he said. -Independent Online

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Sadly .......
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As generations upon generation are born on African soil, one surely looks back at the achievements and the contributions we have made in our progress along the journey of life. Why is it so difficult to establish and implement a programme of reform and development in a spirit of reconciliation and nation building for all Countries in Africa to share in?

The times one hears of inequalities and the struggle to liberate one party or particular movement from another, from the terrible wrongs of the past. The destruction of people and the total collapse of the economies as a result of actions taken by Governments and Movements for the supposed benefit, to free and uplift the deprived.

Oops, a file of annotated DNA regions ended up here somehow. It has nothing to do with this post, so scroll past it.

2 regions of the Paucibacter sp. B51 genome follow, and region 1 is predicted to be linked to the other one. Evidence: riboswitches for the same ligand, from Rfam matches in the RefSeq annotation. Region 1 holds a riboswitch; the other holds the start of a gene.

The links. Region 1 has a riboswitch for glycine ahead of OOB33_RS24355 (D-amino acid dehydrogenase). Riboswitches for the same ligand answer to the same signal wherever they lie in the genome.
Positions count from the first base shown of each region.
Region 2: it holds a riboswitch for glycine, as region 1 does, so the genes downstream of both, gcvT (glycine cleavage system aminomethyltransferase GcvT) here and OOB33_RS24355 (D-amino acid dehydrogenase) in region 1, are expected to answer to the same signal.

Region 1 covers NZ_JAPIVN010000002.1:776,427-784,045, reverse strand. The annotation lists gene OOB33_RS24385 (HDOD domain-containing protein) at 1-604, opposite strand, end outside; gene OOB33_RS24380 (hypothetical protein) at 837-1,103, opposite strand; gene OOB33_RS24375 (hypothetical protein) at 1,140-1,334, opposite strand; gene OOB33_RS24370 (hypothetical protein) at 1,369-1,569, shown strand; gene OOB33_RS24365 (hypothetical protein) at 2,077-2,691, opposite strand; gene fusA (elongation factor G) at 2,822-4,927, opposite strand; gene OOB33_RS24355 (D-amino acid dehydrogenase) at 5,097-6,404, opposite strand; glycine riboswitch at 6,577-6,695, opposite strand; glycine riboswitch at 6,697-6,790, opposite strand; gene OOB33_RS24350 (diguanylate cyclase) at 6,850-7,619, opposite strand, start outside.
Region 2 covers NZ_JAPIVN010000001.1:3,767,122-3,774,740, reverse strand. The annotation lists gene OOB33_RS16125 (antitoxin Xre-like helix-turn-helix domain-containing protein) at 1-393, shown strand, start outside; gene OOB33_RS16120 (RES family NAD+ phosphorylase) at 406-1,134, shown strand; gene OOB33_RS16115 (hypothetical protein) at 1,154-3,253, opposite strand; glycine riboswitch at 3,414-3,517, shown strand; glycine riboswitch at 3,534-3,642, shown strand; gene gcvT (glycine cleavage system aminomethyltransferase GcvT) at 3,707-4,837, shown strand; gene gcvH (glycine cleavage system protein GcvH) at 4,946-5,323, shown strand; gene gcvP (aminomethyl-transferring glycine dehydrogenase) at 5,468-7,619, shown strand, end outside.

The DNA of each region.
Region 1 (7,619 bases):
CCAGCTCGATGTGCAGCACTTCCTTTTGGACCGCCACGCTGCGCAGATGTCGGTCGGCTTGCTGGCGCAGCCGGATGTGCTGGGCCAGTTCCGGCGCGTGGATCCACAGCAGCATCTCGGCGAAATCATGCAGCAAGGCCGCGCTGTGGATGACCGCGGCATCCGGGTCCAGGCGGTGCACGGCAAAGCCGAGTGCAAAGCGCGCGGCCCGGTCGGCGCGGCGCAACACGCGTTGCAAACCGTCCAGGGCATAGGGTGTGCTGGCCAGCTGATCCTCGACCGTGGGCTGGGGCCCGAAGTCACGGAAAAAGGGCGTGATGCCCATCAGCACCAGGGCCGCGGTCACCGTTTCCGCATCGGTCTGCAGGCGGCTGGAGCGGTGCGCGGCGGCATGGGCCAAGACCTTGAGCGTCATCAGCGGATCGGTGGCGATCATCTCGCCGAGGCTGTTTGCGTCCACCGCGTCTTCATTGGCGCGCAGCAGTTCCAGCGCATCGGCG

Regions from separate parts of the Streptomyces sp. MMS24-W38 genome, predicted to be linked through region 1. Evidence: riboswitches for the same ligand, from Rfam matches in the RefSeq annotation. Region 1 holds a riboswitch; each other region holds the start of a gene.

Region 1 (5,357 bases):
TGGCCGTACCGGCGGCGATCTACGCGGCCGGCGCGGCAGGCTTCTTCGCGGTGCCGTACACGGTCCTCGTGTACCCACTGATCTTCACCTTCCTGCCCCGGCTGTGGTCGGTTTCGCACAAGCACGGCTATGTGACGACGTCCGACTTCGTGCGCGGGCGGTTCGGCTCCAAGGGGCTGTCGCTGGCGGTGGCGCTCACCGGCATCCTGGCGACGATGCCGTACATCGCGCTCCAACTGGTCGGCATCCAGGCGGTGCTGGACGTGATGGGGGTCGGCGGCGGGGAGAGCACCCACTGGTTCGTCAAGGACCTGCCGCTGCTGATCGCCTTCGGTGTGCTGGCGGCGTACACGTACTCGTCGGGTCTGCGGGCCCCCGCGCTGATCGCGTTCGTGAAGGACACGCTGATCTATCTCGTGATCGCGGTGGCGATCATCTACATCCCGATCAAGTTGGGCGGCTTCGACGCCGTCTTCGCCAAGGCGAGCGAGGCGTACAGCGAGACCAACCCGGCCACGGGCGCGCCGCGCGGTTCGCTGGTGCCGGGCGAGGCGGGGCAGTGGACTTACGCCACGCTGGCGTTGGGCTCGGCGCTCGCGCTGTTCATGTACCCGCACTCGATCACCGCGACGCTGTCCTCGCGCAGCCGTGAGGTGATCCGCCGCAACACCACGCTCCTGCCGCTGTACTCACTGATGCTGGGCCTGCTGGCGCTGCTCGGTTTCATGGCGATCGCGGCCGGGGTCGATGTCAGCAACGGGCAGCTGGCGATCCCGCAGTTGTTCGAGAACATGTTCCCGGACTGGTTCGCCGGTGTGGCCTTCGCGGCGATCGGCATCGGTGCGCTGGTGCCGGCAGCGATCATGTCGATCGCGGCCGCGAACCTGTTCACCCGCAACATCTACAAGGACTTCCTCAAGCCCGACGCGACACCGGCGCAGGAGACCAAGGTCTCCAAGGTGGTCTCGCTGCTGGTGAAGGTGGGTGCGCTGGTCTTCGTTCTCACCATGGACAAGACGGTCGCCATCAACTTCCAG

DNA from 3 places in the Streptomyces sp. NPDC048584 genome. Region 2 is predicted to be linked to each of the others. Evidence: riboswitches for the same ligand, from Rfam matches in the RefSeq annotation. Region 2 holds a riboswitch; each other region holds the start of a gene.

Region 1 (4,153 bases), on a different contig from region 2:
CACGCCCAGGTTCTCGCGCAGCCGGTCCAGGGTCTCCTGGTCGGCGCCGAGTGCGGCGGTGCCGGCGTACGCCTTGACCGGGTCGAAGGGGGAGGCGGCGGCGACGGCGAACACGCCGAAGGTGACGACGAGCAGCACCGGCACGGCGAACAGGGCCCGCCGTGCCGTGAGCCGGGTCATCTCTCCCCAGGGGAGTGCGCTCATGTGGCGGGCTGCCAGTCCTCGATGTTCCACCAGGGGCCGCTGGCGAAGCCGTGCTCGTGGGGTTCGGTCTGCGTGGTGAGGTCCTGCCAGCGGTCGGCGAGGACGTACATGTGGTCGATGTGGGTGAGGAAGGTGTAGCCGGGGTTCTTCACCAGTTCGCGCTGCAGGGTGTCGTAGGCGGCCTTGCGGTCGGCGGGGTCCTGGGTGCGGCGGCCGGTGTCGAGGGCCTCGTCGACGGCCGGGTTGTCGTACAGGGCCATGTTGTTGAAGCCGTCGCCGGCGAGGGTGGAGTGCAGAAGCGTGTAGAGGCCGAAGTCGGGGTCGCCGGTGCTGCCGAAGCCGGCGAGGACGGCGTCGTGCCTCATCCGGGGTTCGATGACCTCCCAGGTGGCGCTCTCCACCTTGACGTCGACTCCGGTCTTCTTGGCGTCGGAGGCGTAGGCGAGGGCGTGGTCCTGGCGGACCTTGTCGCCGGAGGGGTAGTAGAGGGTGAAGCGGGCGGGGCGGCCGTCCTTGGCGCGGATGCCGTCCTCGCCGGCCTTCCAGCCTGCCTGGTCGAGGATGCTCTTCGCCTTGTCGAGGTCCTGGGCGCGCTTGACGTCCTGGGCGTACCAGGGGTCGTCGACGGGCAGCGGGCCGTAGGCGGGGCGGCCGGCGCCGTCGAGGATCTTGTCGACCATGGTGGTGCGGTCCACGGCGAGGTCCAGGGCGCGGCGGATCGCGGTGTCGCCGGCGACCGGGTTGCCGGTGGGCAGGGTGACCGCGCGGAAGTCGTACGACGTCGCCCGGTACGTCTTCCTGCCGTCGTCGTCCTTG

This great dream of an African renascence should be one of pride for the whole of Africa and the World to share in. There should be no boundaries as to race or religion in the pursuit of this excellence. The ability to seek solutions to long term problems, for the quick solutions to short-term issues, will have no benefit to the Continent. The continuous plundering of the resources with little to show in Countries of poverty is surely the result of greed and no consideration for the majority it was meant to represent. The free spirits of enterprise in developing Countries are lost, in the knowledge that to limit opportunity is to limit possibilities.